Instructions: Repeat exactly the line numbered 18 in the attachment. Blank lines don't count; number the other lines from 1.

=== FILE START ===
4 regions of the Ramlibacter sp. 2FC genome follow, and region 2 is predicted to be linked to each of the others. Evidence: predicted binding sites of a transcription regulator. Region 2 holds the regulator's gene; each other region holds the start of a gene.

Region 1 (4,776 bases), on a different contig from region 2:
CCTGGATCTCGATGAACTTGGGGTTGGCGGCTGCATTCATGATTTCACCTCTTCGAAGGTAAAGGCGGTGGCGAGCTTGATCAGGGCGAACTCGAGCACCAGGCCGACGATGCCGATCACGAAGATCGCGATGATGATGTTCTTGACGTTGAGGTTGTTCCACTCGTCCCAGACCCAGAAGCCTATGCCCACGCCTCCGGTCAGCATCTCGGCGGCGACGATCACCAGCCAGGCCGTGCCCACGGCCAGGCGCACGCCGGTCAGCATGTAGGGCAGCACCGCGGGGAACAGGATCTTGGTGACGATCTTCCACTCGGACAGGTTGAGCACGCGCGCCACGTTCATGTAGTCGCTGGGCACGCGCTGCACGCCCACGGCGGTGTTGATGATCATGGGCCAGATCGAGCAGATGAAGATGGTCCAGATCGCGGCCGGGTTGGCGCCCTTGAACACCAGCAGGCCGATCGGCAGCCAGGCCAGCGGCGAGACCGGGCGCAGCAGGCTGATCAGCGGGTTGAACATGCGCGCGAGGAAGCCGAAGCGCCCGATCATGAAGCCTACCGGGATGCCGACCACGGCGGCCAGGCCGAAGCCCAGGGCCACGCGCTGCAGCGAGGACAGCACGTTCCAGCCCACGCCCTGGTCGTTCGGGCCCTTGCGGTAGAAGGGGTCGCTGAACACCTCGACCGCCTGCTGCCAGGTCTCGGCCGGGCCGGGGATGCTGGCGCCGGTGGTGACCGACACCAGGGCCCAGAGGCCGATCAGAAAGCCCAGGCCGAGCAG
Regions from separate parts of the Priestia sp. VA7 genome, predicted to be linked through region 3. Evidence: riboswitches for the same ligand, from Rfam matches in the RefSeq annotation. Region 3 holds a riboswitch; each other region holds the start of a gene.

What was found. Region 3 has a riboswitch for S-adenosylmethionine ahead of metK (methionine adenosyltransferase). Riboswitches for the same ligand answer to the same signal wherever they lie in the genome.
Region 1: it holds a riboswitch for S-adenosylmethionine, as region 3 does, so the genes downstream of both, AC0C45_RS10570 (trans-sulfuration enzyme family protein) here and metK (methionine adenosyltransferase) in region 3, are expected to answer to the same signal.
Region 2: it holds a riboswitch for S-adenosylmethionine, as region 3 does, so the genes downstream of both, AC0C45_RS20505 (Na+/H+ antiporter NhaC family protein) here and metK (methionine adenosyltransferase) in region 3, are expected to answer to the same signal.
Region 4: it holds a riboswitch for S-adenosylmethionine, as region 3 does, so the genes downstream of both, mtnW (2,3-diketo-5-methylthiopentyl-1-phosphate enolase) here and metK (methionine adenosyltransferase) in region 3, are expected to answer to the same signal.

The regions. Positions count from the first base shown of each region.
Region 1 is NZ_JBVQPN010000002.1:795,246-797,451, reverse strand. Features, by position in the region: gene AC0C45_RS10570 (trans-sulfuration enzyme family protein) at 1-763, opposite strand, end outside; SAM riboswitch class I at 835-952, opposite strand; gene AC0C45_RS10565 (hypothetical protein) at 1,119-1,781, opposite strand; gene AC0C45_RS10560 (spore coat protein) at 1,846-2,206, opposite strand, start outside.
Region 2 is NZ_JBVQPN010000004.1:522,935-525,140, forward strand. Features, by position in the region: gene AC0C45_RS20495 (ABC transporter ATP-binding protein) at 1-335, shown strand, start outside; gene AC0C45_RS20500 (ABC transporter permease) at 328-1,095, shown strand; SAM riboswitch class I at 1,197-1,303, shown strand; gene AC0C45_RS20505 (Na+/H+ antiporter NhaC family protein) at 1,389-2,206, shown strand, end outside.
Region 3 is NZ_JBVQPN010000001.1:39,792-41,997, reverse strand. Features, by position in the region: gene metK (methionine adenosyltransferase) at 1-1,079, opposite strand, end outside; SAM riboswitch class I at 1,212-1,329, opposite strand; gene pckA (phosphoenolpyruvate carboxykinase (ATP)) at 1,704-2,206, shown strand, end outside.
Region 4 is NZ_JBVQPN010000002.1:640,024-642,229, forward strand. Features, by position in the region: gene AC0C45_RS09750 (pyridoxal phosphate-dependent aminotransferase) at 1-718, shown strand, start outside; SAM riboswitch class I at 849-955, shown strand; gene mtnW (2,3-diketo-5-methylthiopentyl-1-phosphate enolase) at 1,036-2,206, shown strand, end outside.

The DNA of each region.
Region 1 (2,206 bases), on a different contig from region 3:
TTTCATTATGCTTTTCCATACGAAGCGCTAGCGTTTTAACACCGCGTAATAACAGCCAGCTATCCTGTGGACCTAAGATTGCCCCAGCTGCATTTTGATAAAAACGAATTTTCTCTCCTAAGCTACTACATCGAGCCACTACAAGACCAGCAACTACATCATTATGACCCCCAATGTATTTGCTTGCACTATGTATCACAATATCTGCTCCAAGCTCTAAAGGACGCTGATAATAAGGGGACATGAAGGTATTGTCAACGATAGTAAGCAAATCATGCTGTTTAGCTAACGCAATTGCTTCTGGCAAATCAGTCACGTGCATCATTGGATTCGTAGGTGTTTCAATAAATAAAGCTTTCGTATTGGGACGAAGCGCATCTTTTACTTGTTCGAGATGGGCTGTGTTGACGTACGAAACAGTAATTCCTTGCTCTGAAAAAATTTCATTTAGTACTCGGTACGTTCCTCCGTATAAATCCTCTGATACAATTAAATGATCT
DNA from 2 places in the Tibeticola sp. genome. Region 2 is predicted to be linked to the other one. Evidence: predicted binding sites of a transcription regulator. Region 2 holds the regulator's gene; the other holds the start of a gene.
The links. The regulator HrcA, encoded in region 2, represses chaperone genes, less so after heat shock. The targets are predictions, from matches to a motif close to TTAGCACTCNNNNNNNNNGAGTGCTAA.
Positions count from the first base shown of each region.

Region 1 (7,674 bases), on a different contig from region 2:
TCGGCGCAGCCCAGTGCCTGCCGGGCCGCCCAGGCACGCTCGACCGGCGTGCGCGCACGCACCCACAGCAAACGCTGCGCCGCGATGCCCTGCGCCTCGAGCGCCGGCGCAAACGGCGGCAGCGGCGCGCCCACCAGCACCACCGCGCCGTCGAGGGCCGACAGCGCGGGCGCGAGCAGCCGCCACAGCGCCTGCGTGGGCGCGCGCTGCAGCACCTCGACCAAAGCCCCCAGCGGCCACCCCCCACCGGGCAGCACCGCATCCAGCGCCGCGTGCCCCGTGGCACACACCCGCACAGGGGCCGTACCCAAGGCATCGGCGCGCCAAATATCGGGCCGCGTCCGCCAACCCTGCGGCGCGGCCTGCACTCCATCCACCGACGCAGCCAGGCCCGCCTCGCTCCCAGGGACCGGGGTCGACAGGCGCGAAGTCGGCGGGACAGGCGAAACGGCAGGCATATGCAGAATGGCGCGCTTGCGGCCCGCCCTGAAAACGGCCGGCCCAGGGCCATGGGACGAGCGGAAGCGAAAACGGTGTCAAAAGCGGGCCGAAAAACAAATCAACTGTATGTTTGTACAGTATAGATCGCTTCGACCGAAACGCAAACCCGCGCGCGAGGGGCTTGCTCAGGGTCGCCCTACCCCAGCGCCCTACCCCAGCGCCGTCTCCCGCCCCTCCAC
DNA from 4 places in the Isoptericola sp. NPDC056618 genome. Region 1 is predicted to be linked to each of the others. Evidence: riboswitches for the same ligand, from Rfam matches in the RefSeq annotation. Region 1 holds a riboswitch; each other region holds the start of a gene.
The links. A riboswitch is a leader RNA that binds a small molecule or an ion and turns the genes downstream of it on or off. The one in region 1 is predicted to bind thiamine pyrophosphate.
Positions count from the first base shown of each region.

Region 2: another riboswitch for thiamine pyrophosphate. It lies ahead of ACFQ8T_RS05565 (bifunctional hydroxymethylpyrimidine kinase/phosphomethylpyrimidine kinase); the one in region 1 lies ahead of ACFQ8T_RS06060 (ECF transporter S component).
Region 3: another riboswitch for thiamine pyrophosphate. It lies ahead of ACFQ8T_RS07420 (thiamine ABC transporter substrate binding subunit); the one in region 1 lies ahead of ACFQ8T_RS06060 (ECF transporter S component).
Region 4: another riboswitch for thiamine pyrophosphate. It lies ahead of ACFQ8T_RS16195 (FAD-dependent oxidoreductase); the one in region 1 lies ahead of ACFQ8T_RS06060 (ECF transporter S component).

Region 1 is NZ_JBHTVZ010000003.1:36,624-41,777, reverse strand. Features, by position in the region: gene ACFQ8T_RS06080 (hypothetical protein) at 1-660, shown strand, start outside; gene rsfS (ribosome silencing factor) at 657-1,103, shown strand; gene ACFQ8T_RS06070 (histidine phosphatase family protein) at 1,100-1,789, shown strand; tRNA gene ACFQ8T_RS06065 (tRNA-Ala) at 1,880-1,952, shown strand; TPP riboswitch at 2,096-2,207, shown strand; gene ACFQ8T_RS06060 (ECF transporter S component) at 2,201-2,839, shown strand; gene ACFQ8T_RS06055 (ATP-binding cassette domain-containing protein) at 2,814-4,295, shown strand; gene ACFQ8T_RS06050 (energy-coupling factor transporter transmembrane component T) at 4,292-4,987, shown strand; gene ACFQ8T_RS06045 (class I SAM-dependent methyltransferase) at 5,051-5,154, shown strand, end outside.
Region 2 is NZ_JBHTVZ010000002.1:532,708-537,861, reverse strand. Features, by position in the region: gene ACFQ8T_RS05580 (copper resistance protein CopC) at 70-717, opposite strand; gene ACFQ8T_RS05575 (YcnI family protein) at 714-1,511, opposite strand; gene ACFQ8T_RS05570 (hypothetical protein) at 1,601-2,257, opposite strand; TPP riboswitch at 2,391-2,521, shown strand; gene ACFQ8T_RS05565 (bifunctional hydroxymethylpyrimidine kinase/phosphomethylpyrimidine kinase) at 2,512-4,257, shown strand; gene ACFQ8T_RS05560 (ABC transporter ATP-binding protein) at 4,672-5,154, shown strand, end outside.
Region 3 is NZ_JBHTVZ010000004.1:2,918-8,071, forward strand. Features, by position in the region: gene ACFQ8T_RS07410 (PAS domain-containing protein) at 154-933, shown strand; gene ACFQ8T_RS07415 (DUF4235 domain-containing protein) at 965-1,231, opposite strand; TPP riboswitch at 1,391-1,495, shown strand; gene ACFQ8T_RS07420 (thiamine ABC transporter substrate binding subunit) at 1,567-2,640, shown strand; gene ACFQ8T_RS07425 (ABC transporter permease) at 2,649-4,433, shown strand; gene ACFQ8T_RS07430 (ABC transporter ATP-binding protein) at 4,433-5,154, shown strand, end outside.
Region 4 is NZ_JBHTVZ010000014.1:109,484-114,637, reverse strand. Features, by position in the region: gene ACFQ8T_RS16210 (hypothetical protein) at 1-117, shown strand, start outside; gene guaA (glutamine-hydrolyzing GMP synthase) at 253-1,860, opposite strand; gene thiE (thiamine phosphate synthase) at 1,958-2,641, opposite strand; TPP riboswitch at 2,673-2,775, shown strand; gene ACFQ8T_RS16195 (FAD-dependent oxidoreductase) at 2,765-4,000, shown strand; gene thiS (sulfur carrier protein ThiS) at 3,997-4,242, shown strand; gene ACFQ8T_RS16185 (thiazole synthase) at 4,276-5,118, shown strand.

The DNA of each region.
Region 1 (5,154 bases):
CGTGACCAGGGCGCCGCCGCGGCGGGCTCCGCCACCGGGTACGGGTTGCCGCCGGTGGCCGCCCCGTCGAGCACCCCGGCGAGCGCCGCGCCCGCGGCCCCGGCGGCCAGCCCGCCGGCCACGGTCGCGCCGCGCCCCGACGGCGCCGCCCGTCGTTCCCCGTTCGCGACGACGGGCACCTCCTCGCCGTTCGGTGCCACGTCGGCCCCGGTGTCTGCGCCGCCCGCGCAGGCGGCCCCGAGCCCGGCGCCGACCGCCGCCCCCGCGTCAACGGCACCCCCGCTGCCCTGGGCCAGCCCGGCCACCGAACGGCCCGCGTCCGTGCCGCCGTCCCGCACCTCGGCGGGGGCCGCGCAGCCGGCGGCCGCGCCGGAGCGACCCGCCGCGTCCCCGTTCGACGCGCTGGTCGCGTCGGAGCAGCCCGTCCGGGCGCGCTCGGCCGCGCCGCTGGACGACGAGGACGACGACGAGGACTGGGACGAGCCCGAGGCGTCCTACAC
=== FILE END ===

The links. The regulator HrcA, encoded in region 2, represses chaperone genes, less so after heat shock. The targets are predictions, from matches to a motif close to TTAGCACTCNNNNNNNNNGAGTGCTAA.